"We have had but a, single standard for the last three or four years; that
has been and now is gold. We propose to let it remain so, to adapt silver to
it, to regulate it by it."
In 1861 came the civil war, the tremendous expense account of the Gov-
ernmer.t, the exhaustion of our current money, and later the issues of paper
money in Treasury notes and bonds and national bank notes.
HISTORY OF THE ACT OF 1873.
This act, concerning which so much has been said, was introduced in the
Senate April 25, 1870; was considered through five sessions of Congress, and
became a law February 12, 1873.
IT HAS BEEN CHARGED THAT THIS BILL DEMONETIZED SILVER,
NOT OPENLY, BUT BY MEANS OF AN AMENDMENT NOT FULLY
KNOWN OR UNDERSTOOD EXCEPT BY A FEW- tet us follow the course
of this bill,
THE ORIGINAL BILL.
As originally presented, April 25, 1870, section 14 made the gold dollar of
25.8 grains the standard of value, the unit of computation.
Section 15 provided that the weight of the silver coin should be for the
half dollar 192 grains (the dollar was not mentioned), with proportionate
values for the quarter, 25-cent piece, and dime; and that these should be legal
tender for f 1.
Section 18 enacted that no coins other than those mentioned (that is, gold
and minor silver) should be thereafter coined.
SILVER DOLLAR PIECE DISCONTINUED.
On page 11 of the report which accompanied this original bill are the
"The coinage of the silver dollar piece is discontinued."
The discontinuance of the silver dollar piece is pointed out by the com-
mittee three times in other places in this report. In all the discussions and
in every form of the bill these two features, making the gold dollar the stand-
ard unit of value and the omission of the silver dollar (of 412 1 /k grains), re-
main unchanged. Indeed, sections 14 and 18 (afterwards section 17) were
never changed, but passed absolutely as first presented in the original bill.
Section 15 passed through enough changes to warrant the idea that its
every provision was understood by all fully. In the Senate it first went,
through unmodified 36 to 14 (January 10, 1871), Senator Sherman voting
against and. Senator Stewart, of Nevada, voting for it.
LEGAL TENDER $5.
In the House committee this section was amended to make the legal
tender $5; but owing to lack of time, the bill went over.
On March 9, 1871, Mr. Kelley, in the House, reported the same bill as
amended by the previous House committee; that is, with the legal tender
raised to $5; and, except for the 5-cent piece, it was an exact reproduction
of the law of 1853. No silver dollars were to be coined, and this minor
ccirajje was to be a legal tender for $5 only.
A 384-GRAIN DOLLAR.
In the discussion it was shown that some desired to have a silver dollar
included, although all agreed that its legal tender should be limited, and
that its contents should be not 412% grains, but twice that of the proposed
half dollar, or 384 grains.
On February 13, 1872, Mr. Hooper reported it back as H. R. 1427, with
"Sec. 16. That the silver coins of the United States shall be a dollar, a half
dollar, a quarter dollar, and a 10-cent piece, and that the weight of the do'.lnr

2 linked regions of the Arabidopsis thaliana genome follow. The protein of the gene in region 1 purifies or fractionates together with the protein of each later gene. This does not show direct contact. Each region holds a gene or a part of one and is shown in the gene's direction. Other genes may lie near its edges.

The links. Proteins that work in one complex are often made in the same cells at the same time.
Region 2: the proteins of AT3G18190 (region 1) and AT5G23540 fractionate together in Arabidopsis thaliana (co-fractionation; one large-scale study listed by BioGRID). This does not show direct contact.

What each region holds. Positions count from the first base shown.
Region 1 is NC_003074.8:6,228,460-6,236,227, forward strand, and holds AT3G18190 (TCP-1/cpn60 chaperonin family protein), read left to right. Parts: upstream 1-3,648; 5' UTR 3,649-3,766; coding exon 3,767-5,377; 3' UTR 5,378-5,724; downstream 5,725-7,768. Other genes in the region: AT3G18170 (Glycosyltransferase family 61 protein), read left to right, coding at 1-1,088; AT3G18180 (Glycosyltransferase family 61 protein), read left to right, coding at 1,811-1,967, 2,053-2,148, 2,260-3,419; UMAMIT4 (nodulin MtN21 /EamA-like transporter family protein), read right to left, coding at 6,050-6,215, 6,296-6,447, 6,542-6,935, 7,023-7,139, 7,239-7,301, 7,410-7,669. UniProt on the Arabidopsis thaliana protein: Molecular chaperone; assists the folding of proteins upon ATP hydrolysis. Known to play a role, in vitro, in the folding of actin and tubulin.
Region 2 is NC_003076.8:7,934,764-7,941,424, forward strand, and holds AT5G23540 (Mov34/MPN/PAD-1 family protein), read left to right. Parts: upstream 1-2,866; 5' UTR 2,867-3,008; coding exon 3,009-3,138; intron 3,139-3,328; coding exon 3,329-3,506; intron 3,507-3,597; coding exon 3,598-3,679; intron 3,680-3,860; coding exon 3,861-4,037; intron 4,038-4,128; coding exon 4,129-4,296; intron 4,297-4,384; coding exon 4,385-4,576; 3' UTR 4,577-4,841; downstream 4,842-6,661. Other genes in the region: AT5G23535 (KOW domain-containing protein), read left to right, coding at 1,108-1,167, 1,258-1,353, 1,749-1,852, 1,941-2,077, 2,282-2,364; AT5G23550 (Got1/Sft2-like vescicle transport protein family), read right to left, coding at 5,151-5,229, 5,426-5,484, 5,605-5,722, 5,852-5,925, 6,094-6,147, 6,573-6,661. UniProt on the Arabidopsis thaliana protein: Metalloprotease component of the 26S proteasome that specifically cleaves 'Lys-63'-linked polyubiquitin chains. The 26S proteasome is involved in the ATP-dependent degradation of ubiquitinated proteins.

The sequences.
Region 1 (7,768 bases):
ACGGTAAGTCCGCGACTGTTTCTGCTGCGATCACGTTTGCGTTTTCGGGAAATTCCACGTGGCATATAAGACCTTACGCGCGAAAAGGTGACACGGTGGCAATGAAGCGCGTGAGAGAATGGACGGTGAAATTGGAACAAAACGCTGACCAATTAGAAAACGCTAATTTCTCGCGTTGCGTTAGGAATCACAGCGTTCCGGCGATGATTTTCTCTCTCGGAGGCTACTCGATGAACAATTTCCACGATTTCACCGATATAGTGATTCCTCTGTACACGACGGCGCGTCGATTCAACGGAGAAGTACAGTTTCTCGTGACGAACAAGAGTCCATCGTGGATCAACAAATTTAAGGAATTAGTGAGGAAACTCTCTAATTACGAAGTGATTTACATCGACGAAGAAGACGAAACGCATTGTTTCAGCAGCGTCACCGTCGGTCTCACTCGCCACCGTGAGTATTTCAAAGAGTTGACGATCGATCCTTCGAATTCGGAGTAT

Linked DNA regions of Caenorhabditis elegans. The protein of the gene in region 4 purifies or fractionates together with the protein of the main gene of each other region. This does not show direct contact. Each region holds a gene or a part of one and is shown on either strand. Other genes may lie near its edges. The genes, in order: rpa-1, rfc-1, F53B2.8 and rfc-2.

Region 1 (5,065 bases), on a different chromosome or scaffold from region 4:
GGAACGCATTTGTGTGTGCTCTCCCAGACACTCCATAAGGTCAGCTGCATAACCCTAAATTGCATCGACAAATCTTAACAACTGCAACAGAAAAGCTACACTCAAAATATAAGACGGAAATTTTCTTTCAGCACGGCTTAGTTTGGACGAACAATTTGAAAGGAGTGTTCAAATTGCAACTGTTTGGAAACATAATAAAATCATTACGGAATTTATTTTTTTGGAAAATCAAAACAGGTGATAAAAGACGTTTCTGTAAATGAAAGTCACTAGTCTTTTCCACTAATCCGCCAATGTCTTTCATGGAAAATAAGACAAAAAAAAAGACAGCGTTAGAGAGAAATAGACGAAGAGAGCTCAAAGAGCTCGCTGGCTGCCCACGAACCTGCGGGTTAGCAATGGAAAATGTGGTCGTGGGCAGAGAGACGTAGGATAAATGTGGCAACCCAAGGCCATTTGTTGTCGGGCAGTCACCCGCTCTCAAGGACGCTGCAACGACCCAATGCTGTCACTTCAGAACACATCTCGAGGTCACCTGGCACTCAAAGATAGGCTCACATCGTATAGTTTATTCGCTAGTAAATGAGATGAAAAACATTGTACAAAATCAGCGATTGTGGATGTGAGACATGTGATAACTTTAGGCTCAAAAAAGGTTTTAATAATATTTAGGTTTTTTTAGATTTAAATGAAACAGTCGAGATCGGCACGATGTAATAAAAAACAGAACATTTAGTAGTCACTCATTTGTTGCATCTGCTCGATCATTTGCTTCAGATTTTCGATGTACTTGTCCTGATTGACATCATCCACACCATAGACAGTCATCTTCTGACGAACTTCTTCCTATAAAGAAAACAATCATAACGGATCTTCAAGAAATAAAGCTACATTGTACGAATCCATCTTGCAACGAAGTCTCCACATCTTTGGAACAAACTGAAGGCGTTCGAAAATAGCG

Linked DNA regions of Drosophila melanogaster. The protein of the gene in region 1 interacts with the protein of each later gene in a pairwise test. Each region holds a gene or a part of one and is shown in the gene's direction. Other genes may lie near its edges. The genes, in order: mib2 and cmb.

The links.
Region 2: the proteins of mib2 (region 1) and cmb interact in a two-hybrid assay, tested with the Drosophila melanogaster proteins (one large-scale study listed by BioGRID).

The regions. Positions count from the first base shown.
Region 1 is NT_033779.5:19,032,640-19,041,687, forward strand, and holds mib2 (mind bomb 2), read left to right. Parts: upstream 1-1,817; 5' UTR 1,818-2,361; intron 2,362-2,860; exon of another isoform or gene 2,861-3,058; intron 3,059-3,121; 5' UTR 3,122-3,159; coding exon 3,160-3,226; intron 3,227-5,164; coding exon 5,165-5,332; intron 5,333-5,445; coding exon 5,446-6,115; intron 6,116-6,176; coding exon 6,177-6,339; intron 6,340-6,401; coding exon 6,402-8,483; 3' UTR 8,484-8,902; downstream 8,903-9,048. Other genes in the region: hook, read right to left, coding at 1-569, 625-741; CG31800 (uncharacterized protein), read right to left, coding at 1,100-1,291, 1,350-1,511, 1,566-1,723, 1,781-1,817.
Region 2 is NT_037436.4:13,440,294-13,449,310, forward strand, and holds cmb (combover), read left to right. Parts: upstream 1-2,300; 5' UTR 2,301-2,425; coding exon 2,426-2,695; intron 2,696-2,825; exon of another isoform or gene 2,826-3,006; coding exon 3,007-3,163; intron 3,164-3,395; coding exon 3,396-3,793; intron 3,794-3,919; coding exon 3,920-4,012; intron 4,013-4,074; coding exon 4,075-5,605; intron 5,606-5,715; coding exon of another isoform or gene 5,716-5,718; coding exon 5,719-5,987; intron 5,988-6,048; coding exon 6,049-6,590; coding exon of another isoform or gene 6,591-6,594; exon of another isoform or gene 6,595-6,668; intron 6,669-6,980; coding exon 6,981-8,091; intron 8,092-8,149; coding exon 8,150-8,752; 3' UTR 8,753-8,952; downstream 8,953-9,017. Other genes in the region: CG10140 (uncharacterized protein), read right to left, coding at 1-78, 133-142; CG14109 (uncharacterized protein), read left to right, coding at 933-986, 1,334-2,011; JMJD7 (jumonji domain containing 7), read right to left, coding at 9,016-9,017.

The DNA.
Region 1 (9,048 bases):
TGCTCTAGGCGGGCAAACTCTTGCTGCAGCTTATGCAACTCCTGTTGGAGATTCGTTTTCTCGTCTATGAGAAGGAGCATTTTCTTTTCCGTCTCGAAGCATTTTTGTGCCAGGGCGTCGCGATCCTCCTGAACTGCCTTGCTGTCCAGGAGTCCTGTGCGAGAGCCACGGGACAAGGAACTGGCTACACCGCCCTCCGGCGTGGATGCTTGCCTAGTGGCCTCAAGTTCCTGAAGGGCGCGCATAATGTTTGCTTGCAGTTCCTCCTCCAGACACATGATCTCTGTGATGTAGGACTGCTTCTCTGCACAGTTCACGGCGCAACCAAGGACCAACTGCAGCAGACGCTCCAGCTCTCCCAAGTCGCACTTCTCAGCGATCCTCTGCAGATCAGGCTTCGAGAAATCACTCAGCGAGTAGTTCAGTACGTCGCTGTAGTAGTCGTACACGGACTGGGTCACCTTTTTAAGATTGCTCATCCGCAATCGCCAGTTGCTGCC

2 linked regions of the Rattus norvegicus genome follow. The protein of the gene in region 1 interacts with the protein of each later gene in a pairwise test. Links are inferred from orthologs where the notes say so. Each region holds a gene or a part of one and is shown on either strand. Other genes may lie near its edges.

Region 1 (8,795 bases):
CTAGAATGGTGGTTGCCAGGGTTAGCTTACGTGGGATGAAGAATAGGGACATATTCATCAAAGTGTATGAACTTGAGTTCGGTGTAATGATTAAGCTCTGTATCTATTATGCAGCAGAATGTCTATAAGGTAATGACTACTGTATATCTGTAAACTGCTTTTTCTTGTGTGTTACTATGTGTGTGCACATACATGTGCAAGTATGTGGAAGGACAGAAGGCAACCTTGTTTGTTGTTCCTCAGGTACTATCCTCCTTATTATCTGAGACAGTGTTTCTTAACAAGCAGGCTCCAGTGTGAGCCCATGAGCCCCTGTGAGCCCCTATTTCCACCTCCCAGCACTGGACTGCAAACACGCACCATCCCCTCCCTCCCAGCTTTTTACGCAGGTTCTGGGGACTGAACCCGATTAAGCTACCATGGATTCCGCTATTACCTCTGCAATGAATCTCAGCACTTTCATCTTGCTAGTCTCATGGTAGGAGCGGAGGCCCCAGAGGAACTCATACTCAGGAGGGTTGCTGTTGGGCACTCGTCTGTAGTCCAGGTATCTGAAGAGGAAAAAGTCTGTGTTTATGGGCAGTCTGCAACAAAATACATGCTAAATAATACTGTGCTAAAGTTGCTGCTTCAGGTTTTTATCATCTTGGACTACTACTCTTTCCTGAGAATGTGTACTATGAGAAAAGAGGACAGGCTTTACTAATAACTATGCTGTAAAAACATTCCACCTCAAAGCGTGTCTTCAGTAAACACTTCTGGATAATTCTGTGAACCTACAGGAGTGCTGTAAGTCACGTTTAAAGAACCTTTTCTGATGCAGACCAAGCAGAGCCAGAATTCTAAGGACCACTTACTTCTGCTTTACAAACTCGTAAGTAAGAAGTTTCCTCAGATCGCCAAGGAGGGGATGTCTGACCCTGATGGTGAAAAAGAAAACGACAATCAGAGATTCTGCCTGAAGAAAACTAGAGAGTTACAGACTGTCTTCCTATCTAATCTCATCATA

shall be 384 grains, the half and other coins in proportion, and that those
shall be legal tender for $5."
This passed the House May 27, 1872. It will be noted that this is not the
old standard dollar of 412% grains, but a subsidiary coin for change and of
limited legal tender.
There were some who desired to attempt a competition in the East Indies
with the Mexican dollar, and through these the bill was still further modified.
As it was finally passed, in the Senate January 17, 1873, and House February
7, 1873, the silver clauses were as follows:
A trade dollar of 420 grains for this export trade, although it was made
a legal tender and so remained until July 22, 1876, for $5 at home; a half dol-
lar of 12% grams (on the basis of a silver dollar of 396 grains), and minor
coins of proportionate value.
All these were made legal tender for $5 only. A 5-cent piece was in-
cluded in the copper and nickel coins.
412%-GRAIN DOLLAR NEVER IN THE BILL.
FROM THE FOREGOING IT IS PLAIN THAT THE SILVER DOLLAR
OF 412% GRAINS, " THE DOLLAR OF THE FATHERS," WAS NOT
DROPPED OUT SURREPTITOUSLY, BECAUSE IT WAS NEVER IN THE
BILL TO BE DROPPED OUT. No one wanted it there. First they had a
half dollar (no dollar), then a dollar of 384 grains, then a trade dollar for
the Pacific coast trade to the East Indies, and a half dollar of 12% grams,
or 192.9 grains (at the rate of 386 grains for a dollar), and all this silver was,
from first to last, a limited legal tender for from one to five dollars.
WHY WAS SILVER DROPPED OUT ?
The law of 1853 had abolished the coinage of our minor silver coins for
private account, but by a ruling of Mr. Guthrie, Secretary of the Treasury
under President Pierce, the Mint was ordered to receive silver from private
individuals and coin it.
This ruling furnished the opportunity for an immense profit to the coin
and bullion broker, and he did not fail to take advantage of it. Our silver
dollars, having a nominal value of 100 cents, were collected by him, taken to
the mints, and coined into minor coin; every two dollars yielded four half
dollars, a dime, and almost a half dime. Here was a profit of 7 per cent.
Silver bullion coined into our minor coin yielded a profit of 4 per cent.
From a quarter to a half million dollars were made in this way yearly, with
a prospect of many millions profit when we should resume specie paymei ts.
INTEREST OF THE COIN BROKERS.
Following the explanation of the various sections of the bill by Mr.
Hooper came a, general discussion of the bill, in. which was shown a deter-
mined effort to secure its defeat. This effort was especially manifest on the
part of some of the members from New York.
Mr. Brooks went so far as to move to strike out se'ction 1, for the .pur-